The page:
New research indicates government agencies and police forces in the UK have been using hyper-targeted social media adverts to deliver messages about migration, jobs, and crime to minority groups. The research conducted by several universities found that many of the ads are targeted using data linked to protected characteristics such as race, religious beliefs, and sexual orientation, as well as stereotypes about interests and traits. While some of the campaigns appear to have been intended to improve diversity or public health and safety, concerns have been raised about the “invasive” profiling and “some particularly troubling” targeting of minority groups, which is being conducted with little or no oversight. Experts are calling for regulation and greater transparency to prevent the potential abuse of micro-targeting.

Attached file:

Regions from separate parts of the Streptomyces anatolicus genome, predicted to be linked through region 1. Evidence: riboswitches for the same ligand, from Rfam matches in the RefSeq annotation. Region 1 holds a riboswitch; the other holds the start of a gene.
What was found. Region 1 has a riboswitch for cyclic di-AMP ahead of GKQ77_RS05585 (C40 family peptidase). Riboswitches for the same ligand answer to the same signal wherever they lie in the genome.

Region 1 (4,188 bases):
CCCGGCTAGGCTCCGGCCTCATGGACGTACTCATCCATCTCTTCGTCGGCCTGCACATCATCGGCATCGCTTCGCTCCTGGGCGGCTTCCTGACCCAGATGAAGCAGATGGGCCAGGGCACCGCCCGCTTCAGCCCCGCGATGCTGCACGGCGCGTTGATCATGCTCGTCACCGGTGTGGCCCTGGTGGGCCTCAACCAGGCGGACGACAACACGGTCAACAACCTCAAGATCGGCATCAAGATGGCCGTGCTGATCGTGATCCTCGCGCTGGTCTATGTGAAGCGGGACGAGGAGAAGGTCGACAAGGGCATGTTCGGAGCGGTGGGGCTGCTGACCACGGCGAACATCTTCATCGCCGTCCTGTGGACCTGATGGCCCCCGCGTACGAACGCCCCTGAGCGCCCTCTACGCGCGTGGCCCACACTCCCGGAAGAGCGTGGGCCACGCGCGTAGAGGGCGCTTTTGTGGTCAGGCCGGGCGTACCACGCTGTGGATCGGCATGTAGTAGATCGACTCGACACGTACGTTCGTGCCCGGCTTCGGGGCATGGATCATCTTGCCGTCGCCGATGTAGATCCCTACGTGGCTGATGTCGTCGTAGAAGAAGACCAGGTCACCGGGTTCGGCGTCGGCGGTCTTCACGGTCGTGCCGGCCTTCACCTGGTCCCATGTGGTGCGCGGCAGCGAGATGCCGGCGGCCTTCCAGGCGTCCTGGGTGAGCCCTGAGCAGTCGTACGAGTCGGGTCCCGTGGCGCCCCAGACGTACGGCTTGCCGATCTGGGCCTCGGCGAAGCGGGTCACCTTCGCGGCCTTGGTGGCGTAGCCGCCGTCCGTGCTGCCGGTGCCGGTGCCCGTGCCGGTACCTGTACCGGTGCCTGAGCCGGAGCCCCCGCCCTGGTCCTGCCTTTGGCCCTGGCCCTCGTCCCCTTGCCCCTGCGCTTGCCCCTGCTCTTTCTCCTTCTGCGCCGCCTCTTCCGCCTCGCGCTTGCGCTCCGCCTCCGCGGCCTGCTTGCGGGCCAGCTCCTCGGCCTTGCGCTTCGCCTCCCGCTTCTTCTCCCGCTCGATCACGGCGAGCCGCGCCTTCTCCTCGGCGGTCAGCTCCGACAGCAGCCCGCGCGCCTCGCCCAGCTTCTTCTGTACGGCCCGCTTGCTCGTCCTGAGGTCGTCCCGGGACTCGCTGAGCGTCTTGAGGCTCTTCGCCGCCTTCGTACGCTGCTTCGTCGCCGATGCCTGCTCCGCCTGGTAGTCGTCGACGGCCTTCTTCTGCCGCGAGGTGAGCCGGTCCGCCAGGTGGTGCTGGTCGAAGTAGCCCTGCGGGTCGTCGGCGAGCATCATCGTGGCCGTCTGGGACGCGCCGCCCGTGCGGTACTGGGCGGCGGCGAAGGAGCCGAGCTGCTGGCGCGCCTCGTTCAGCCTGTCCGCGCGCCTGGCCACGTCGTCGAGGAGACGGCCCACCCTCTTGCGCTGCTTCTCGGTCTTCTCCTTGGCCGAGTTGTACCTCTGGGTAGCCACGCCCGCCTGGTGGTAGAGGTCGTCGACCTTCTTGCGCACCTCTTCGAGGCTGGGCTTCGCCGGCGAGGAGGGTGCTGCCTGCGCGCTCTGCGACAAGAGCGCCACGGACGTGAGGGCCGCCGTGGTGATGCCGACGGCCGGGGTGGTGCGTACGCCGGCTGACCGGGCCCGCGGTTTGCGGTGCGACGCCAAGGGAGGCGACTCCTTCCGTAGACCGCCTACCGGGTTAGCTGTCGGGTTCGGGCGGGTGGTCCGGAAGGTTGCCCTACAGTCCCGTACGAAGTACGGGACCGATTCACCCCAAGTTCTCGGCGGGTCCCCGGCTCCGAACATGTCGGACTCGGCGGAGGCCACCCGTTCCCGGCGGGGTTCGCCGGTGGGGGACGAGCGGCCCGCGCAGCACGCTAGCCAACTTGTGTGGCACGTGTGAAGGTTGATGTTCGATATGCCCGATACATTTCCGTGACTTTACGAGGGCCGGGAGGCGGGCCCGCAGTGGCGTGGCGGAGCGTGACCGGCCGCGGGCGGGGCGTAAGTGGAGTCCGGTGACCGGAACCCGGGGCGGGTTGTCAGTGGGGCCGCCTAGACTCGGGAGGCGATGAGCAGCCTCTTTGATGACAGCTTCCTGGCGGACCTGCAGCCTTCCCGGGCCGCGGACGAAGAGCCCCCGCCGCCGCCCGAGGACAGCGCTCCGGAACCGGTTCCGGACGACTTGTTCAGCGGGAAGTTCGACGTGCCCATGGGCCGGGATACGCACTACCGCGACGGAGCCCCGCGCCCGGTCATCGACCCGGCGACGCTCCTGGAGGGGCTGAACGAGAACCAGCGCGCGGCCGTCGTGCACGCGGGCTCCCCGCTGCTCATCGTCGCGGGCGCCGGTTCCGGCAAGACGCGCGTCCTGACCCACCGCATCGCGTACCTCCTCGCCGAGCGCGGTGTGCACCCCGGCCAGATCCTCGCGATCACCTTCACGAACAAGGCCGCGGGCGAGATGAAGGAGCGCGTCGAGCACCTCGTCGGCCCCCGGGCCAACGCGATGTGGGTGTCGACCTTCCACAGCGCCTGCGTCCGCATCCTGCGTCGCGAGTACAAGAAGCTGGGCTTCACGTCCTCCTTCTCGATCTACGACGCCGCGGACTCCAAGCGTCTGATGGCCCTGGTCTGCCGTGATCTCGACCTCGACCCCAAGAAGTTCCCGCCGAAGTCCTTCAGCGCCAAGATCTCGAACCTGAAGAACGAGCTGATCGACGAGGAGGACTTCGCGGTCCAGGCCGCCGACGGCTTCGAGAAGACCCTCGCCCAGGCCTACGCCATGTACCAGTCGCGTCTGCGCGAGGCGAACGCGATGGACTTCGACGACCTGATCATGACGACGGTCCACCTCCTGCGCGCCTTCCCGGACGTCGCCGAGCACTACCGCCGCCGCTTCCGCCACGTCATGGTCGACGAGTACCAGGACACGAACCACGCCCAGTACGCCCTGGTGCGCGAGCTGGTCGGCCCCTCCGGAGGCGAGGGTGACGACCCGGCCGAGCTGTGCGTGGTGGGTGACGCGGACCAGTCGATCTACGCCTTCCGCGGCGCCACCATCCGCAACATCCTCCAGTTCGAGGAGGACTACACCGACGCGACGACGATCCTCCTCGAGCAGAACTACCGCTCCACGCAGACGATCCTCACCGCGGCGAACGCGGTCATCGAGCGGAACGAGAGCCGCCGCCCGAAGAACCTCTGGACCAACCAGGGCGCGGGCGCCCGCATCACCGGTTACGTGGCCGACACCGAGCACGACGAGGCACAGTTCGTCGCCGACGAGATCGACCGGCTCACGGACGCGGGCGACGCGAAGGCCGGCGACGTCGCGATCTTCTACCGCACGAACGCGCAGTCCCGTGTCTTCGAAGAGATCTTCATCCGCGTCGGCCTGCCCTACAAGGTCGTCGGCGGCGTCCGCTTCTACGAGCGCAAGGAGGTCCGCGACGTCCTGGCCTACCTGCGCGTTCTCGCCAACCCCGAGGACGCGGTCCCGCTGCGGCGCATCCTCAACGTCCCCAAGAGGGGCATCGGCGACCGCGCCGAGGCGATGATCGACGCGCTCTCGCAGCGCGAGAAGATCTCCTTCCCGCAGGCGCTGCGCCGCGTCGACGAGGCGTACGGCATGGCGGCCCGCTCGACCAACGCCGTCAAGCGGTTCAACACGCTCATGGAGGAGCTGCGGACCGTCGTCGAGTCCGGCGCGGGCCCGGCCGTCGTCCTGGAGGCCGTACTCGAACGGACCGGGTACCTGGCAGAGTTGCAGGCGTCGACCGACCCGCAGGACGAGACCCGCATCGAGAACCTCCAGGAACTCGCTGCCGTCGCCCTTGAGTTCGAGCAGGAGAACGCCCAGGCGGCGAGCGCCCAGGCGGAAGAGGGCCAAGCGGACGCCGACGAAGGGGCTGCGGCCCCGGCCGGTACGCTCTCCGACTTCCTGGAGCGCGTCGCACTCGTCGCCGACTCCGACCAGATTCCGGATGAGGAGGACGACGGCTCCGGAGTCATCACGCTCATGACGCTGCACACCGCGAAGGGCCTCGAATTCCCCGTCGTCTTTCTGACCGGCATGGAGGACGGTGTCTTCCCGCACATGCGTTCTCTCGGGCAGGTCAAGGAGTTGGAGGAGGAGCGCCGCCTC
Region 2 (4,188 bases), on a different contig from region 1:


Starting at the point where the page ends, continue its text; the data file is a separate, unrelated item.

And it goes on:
Jake Hurfurt, head of research at privacy advocacy group Big Brother Watch, described the targeting as “hugely inappropriate” and said, “the government must be transparent about its use of these intrusive surveillance advertising techniques and halt any targeting of people based on ethnicity, religion or sexual orientation by proxy.”
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